(PRWEB) August 01, 2014
A delegation from The John Marshall Law School today is presenting proposed international human rights legislation before the United Nations. The group of faculty and staff – led by Professor William Mock – are presenting The Chicago Declaration on the Rights of Older Persons, legislation that aims to provide legal protections to older persons under international human rights law.
“Our world’s older population is among the most deserving, and most in dire need of broad legal safeguards,” Mock said. “With the Chicago Declaration, we are proud to help lead the charge and be involved in establishing vital protections for older persons on an international scale.”
Officials from John Marshall and partner organizations – including Roosevelt University, the City of Chicago, the American Bar Association, the University of Haifa and the National University of Ireland at Galway– are presenting the declaration before the U.N. as part of its Fifth Session of the Open-ended Working Group on Ageing.
The declaration – created under the direction of John Marshall and with the help of Roosevelt and East China University of Political Science and Law – is sponsored at the U.N. by a coalition of international government and interest groups, including the American Bar Association Commission on Law & Aging, the Washington, D.C.-based Elder Justice Coalition, as well as the government of the Dominican Republic.
The Chicago Declaration addresses a multitude of real and potential issues facing the world’s older population, from medical decision-making to abuse. The declaration calls upon international states to raise public awareness and educate older persons of their rights, as well as encourage programs that promote inter-generational relationships.
The declaration was crafted over several months by an international group drawing from the academic, NGO and legal communities from 16 countries. The current version being presented in New York was adopted at John Marshall in Chicago in July. All of the research contributing to the declaration can be found at http://www.jmls.edu/braun-materials
John Marshall is being represented at the U.N. by: Professors William Mock, Mark E. Wojcik and Steven Schwinn, co-director of John Marshall’s International Human Rights Clinic (IHRC); Adjunct Professors Sarah Davila-Ruhaak, co-director of the IHRC, and Barry Kozak, director of the school’s Elder Law Programs; researcher Amy Taylor; and Teresa Do, director of Administrative Support for Faculty. Taylor, a third-year law student, conducted significant Chicago Declaration research as assistant to Associate Dean for Academic Affairs Ralph Ruebner. Ruebner directed the development of the Chicago Declaration, including generating its partnerships and support among government bodies and advocacy groups. Roosevelt Associate Professor Bethany Barratt is joining the John Marshall team in presenting before the U.N.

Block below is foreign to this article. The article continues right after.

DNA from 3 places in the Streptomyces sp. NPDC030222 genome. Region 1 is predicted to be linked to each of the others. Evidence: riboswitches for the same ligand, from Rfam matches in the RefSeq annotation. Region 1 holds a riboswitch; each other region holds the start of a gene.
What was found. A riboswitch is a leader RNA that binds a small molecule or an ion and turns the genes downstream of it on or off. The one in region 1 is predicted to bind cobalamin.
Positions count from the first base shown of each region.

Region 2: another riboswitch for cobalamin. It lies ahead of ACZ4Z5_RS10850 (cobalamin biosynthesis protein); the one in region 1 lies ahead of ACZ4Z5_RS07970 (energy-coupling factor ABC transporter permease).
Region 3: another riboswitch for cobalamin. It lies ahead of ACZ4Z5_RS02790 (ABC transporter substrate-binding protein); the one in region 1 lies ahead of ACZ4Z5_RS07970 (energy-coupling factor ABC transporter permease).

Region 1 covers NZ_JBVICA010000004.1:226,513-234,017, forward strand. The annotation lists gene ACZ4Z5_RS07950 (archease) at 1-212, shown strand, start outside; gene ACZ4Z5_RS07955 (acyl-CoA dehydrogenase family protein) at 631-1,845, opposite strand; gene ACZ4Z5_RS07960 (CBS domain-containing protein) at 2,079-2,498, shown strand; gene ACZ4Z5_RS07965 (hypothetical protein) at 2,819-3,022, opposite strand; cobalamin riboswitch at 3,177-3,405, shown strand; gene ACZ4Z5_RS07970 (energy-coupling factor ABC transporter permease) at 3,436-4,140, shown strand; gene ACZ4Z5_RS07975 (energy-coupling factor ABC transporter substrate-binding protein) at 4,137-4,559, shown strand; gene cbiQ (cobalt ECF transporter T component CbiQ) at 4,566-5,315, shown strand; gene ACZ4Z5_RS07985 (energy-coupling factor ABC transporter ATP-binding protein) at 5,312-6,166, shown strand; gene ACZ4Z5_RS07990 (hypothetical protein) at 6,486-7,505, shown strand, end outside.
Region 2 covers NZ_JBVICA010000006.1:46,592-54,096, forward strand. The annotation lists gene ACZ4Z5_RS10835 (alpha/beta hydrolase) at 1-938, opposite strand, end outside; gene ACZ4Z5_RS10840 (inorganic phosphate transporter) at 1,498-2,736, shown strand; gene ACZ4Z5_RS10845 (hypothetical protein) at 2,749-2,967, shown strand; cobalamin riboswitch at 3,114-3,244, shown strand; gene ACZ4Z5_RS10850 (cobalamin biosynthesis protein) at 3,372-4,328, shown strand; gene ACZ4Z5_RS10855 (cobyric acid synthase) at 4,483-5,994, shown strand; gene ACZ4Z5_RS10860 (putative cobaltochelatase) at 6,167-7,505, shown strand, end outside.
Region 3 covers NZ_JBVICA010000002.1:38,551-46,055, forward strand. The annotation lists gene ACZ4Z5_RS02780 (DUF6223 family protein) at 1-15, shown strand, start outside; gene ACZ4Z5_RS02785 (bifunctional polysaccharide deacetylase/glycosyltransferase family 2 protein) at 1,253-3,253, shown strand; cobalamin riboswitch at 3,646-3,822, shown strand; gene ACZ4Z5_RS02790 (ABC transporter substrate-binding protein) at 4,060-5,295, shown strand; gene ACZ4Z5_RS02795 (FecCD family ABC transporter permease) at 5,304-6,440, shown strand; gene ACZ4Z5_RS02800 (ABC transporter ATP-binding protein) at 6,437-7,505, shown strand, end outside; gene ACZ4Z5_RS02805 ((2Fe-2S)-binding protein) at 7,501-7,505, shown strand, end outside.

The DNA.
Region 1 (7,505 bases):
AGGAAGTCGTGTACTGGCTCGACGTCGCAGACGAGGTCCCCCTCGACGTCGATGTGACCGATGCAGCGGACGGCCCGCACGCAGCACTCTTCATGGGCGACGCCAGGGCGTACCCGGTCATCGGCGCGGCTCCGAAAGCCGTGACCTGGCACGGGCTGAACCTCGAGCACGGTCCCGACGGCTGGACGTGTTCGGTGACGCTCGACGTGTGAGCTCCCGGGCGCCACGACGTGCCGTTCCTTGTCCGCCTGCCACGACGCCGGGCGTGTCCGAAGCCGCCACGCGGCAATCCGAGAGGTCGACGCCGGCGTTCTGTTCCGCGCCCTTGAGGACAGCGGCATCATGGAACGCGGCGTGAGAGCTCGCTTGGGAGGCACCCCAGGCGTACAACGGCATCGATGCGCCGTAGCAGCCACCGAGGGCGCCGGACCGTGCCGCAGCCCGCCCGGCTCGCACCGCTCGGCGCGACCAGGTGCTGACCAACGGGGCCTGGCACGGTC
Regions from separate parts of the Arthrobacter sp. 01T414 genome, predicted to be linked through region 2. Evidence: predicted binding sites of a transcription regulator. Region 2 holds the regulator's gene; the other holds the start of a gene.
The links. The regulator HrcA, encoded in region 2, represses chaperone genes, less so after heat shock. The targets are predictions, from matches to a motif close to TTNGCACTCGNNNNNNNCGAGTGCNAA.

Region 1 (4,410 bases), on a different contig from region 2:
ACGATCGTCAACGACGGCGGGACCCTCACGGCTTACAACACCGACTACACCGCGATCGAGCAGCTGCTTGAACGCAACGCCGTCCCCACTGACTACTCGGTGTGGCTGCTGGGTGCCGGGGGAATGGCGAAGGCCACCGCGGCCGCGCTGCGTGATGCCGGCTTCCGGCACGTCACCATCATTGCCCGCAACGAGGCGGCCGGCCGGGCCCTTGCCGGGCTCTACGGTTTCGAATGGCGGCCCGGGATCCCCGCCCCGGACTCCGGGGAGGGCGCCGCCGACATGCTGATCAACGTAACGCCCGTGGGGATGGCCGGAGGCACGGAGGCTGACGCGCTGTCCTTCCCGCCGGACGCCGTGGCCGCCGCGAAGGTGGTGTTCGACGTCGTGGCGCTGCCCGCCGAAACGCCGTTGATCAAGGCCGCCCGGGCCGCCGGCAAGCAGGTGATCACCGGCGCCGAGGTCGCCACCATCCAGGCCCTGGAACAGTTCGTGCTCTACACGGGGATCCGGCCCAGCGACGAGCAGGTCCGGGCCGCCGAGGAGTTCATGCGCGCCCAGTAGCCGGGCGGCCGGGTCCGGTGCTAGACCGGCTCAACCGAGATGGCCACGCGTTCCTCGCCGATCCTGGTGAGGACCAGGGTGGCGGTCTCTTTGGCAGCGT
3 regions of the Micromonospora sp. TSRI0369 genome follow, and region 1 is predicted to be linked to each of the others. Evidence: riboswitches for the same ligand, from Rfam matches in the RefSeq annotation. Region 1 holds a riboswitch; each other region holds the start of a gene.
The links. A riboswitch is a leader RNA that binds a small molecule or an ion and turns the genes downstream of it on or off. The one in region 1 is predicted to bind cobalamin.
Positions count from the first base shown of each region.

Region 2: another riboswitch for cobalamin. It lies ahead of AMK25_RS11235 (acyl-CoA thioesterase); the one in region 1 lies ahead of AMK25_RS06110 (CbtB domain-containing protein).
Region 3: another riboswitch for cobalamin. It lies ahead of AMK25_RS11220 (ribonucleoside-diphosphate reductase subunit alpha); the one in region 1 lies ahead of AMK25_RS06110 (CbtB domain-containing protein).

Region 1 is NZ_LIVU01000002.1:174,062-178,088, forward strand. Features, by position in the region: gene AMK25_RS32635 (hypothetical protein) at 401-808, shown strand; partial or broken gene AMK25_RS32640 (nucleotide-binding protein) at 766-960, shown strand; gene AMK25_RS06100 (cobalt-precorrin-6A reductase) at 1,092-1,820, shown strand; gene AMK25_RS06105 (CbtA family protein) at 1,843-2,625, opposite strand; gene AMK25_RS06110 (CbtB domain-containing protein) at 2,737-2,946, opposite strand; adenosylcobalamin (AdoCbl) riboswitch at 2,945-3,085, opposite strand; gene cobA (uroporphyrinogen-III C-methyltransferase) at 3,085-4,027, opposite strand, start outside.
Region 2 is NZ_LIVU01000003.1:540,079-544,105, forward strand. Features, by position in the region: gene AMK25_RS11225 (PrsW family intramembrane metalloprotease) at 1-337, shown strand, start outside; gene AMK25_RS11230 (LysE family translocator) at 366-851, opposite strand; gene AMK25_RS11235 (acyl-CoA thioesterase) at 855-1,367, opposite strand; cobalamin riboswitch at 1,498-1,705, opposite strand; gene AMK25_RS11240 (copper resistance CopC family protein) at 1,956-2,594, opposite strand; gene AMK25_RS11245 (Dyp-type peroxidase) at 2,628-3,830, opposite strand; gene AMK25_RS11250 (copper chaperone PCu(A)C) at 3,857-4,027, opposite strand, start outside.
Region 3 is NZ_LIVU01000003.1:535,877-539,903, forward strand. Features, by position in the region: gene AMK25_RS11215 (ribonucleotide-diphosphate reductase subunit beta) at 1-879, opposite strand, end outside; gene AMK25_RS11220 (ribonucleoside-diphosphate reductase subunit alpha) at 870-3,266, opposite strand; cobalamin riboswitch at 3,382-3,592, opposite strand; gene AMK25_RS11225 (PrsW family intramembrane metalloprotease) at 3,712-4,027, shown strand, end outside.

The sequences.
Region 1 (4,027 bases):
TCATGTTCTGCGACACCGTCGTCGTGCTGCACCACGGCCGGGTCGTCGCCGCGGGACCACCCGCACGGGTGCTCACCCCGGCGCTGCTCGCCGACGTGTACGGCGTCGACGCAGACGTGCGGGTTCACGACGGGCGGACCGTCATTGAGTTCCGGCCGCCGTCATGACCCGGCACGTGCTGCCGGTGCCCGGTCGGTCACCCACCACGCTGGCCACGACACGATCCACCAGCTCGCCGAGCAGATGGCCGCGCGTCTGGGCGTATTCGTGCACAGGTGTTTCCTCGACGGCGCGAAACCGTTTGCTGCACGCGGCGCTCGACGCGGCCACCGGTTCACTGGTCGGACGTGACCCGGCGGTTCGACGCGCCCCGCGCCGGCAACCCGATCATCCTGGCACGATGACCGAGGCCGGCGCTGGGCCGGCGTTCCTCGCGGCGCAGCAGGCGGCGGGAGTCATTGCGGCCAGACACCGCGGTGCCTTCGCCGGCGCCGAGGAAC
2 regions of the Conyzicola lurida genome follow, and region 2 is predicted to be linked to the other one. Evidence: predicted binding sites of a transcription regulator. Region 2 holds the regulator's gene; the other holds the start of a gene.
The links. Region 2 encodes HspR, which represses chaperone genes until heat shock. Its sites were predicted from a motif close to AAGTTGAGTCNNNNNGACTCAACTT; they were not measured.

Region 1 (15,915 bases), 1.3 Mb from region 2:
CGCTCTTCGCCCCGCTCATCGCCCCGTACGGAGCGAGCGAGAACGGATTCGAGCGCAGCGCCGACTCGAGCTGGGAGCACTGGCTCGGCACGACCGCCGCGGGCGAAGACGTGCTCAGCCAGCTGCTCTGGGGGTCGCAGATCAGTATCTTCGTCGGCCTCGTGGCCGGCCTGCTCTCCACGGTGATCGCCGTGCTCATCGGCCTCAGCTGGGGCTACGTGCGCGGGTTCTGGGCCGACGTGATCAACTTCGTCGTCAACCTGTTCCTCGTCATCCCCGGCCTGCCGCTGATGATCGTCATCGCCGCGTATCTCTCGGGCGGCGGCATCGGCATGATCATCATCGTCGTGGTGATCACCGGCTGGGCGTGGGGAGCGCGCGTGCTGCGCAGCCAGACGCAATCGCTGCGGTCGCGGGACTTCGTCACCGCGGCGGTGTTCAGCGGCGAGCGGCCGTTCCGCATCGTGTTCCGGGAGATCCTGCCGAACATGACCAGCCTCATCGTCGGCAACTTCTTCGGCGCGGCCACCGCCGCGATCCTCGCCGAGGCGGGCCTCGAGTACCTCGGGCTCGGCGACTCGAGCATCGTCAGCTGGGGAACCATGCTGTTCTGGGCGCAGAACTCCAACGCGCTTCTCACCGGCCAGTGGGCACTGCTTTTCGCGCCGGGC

The declaration explicitly aims to prevent discrimination and notes the need to protect certain vulnerable populations, including women, religious minorities, those suffering from dementia and lesbian, gay, bisexual and transgendered persons. The proposed legislation calls for freedom in older persons’ decisions, including quality of life, housing, and health care. Some examples include:
Chicago’s top policymakers are urging the U.N. to use the Chicago Declaration as a springboard to create an international convention on older persons’ rights. Mayor Rahm Emanuel, the Chicago City Council and U.S. Rep. Jan Schakowsky (D-IL) all have endorsed the Chicago Declaration.
On the U.S. House floor ahead of the U.N. meeting, Schakowsky (D-IL) commended John Marshall for “spearheading a critical discussion about the needs and rights of older persons.” Schakowsky, a co-chair of the House Democratic Caucus Seniors Task Force, encouraged her colleagues to “learn more about the Chicago Declaration, and join in the fight to promote the rights of older Americans.”
In a letter of support, Mayor Emanuel noted: “With its history of advocacy for social justice, the City of Chicago wholeheartedly endorses the Chicago Declaration.”
For more information, please contact Christine Kraly at ckraly(at)jmls(dot)edu or 312-427-2737 ext. 171.
About The John Marshall Law School
The John Marshall Law School, founded in 1899, is an independent law school located in the heart of Chicago’s legal, financial and commercial districts. The 2015 U.S. News & World Report’s America’s Best Graduate Schools ranks John Marshall’s Lawyering Skills Program second and its Intellectual Property Law program 12th in the nation. Since its inception, John Marshall has been a pioneer in legal education and has been guided by a tradition of diversity, innovation, access and opportunity.
About East China University
East China University of Political Science and Law (ECUPL), a public university in Shanghai, was founded in 1952. It is one of the first groups of higher learning institutions of politics and law established by the People’s Republic of China, and is the largest law institution in China. ECUPL is housed on two campuses and serves approximately 20,000 students enrolled for LL.D. programs and six LL.M. programs.
About Roosevelt University
Roosevelt University is a private, nondenominational university with campuses in downtown Chicago and northwest suburban Schaumburg, Ill. When it was founded in 1945, Roosevelt was one of the first colleges in the country to admit all qualified students without regard to race, religion, gender or national origin and today remains one of the nation’s most diverse private universities.